This year during my daughter’s summer school break, we visited my parents in Kolkata, a city in the East of India. We were visiting the city after a gap of 4 years and were pleasantly surprised how much it has changed in the few years. For one, the city looks much cleaner and greener. The roads are wider and the parks near my parents home have been given a ‘facelift’ with fancy park benches, sculptors and lovely landscaping. The streets have decorative lamps and a lot is being done in terms of connecting the ends of the city through subways and roads. Kolkata reminds me of my own childhood, where my parents used to take me for every summer vacation. It reminds me of my grandmother’s home, where the kids used to have their fill of sweet juicy mangoes, tart tamarinds or homemade rice wafers during the lazy afternoons, while the adults religiously took their afternoon siestas. Kolkata is also the city where my father took me to see my first museums, planetarium and zoo.
This year, my dad took my daughter to visit some places in the city. I also realized (with a slight jealous pang) that my dad may well be my daughter’s favorite person on this planet. Unlike other cities of India where I grew up or worked, Kolkata is very unique in many ways. Everything can peacefully co exist in this city. Like the buildings from the 1800s and high rises, that may be neighbors and yet have managed to keep their places. From the first Chinese colonies in India to Armenian and Jewish heritage, people of every race, ethnicity, qualification, can find a place to co-exist here.
No wonder I liked New York City during the two years I spent there. It reminded me so much about India and particularly Kolkata. The sea of people of all races, the street carts selling gyros, dosas, biryani and the most wonderful Jackson Heights. With its rows of Pakistani, Bangladeshi and Indian shops. In NYC, I also sampled international cuisines to my heart’s content. I think my heart is tied between a pho and a sushi, but still, I cannot turn down a warm toasty bagel with spinach cheese spread or a soft pretzel with apple almond dip!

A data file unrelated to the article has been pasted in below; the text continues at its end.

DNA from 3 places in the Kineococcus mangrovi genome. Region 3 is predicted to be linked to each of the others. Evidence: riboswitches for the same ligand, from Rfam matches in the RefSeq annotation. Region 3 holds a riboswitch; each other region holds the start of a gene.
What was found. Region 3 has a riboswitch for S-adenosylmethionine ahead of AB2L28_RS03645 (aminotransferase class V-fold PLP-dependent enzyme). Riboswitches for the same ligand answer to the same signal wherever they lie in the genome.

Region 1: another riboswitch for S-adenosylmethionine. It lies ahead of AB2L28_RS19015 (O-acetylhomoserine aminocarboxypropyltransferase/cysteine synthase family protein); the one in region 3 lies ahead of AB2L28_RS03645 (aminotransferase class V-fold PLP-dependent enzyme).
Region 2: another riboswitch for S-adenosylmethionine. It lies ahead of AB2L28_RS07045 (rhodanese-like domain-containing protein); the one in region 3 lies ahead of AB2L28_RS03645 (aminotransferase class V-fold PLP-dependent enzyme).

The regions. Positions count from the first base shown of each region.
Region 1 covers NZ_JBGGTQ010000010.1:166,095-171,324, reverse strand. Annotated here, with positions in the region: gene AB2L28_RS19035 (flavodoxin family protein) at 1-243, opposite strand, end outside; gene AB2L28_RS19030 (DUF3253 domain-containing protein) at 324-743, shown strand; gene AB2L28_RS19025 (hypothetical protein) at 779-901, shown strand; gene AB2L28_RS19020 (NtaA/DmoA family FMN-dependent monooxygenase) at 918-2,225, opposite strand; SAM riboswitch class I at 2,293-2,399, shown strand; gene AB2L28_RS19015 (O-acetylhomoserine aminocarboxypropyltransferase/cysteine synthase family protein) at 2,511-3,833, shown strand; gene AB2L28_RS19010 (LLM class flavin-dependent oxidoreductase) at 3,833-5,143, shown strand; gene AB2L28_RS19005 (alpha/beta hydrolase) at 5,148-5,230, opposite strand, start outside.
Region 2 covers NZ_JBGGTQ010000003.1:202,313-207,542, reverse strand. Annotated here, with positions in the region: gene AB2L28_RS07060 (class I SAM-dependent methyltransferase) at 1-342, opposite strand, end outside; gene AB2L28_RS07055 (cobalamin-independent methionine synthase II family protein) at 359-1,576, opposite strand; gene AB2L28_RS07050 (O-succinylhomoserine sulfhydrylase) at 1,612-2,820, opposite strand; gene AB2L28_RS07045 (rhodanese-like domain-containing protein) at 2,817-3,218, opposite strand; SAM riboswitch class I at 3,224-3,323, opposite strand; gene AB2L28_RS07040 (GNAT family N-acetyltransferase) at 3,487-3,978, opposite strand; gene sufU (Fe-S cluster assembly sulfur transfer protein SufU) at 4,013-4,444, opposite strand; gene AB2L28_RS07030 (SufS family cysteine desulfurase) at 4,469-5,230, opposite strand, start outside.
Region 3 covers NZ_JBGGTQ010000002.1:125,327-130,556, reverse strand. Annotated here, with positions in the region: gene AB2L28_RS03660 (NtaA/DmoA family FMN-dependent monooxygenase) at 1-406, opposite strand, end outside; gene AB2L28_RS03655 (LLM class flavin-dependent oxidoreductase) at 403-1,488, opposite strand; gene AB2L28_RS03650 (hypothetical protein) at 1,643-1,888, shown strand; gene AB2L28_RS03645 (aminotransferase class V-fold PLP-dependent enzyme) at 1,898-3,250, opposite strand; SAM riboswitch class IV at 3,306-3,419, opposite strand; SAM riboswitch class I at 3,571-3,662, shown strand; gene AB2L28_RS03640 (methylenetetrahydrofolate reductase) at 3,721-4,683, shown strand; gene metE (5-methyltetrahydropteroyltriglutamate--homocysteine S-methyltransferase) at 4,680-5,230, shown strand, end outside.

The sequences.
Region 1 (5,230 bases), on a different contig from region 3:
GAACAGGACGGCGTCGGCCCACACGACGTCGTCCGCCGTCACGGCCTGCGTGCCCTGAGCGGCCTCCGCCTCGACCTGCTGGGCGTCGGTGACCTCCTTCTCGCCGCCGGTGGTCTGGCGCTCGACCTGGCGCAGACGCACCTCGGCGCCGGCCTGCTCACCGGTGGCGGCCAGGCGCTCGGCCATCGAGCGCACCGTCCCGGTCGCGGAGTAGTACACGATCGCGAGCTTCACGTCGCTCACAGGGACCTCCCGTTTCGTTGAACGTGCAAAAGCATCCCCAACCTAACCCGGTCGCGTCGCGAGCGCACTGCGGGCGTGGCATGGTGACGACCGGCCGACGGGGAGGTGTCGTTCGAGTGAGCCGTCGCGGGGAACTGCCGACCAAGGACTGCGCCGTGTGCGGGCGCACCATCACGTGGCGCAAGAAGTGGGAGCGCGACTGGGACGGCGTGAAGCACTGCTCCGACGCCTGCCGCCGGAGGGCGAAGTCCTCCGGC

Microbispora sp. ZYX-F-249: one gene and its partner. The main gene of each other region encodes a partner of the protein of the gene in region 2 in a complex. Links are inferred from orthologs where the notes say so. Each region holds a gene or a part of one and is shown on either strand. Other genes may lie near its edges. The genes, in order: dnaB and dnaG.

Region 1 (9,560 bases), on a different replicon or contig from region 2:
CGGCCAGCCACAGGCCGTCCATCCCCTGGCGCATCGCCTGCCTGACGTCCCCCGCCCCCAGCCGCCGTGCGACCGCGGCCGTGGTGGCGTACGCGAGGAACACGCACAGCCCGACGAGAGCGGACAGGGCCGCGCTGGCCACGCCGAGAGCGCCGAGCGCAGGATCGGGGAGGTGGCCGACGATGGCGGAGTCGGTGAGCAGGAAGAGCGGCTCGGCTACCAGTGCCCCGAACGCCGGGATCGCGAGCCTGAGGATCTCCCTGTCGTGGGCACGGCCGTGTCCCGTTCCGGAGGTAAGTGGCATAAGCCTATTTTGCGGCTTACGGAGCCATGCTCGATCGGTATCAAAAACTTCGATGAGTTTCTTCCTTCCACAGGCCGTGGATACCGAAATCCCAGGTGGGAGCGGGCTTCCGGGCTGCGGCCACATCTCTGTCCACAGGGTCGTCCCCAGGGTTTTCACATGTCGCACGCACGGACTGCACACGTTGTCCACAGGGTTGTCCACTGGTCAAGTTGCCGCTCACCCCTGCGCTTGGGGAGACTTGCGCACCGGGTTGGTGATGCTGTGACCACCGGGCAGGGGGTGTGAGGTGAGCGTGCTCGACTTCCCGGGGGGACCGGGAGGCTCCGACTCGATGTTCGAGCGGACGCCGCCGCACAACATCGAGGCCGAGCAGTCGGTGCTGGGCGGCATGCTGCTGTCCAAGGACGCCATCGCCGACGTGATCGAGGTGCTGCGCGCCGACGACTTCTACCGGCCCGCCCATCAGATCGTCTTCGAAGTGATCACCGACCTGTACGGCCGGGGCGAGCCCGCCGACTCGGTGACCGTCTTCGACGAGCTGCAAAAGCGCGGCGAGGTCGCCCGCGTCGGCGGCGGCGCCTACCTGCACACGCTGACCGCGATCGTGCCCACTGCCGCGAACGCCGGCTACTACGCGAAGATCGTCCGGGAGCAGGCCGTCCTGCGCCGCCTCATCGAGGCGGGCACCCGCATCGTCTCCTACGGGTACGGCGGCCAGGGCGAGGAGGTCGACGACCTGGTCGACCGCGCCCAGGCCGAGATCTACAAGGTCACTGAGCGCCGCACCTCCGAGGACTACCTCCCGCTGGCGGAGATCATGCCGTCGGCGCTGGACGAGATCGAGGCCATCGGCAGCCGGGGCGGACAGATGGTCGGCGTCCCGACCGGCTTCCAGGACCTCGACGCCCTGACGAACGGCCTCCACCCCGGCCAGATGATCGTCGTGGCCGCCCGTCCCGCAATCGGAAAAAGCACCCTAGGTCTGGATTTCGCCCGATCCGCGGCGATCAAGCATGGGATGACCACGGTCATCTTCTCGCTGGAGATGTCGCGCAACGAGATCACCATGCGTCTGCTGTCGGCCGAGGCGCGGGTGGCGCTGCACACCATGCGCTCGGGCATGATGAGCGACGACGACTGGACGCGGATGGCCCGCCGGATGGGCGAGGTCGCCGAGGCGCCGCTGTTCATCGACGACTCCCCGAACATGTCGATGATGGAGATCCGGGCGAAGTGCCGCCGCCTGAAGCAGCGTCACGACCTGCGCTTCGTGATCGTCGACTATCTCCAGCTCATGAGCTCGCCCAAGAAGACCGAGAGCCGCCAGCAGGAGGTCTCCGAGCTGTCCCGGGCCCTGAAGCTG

The small street side independently owned shops in NYC are very similar to those in Kolkata. In Kolkata, people from different ethnicities have bonded well over food via their will to extend the boundaries of their cuisines, by way of flexibilities or through experimentation. I had my fill of traditional Bengali vegetables which I cannot cook or are unavailable in my city. One of my delectable is unripe green figs, which can be cooked with potatoes in tomato garlic gravy. I was fortunate enough that the lady who helps my mother at home brought us some young figs from her fig tree. Another dish that most Bengalis have tasted is a paste of Taro stems with fresh coconut. Traditional recipes that require more effort to cook are slowly being wiped out from our daily lives, but in Kolkata, many restaurants have begun to spring up which promise food from yesteryears which are now being replaced at home by quick fixes.
A book that I own named ‘The Calcutta Cookbook’ by Minakshi Dasgupta is quite a favorite and it covers recipes beyond all ethnicities that have now added to the Kolkata heritage. This year I had my fill of sweet mangoes and juicy litchis too. Of the 30 varieties of Mangoes available in India, Himsagar is my favourite. It is very sweet and has more flesh than other varieties. It is available only for 4 weeks in Kolkata, just like the litchis. The production of Himsagar is small, but to the Kolkata dweller, one Himsagar a day is a must while it is in season.
Below is a list of a few videos of Kolkata from the view point of a foodie-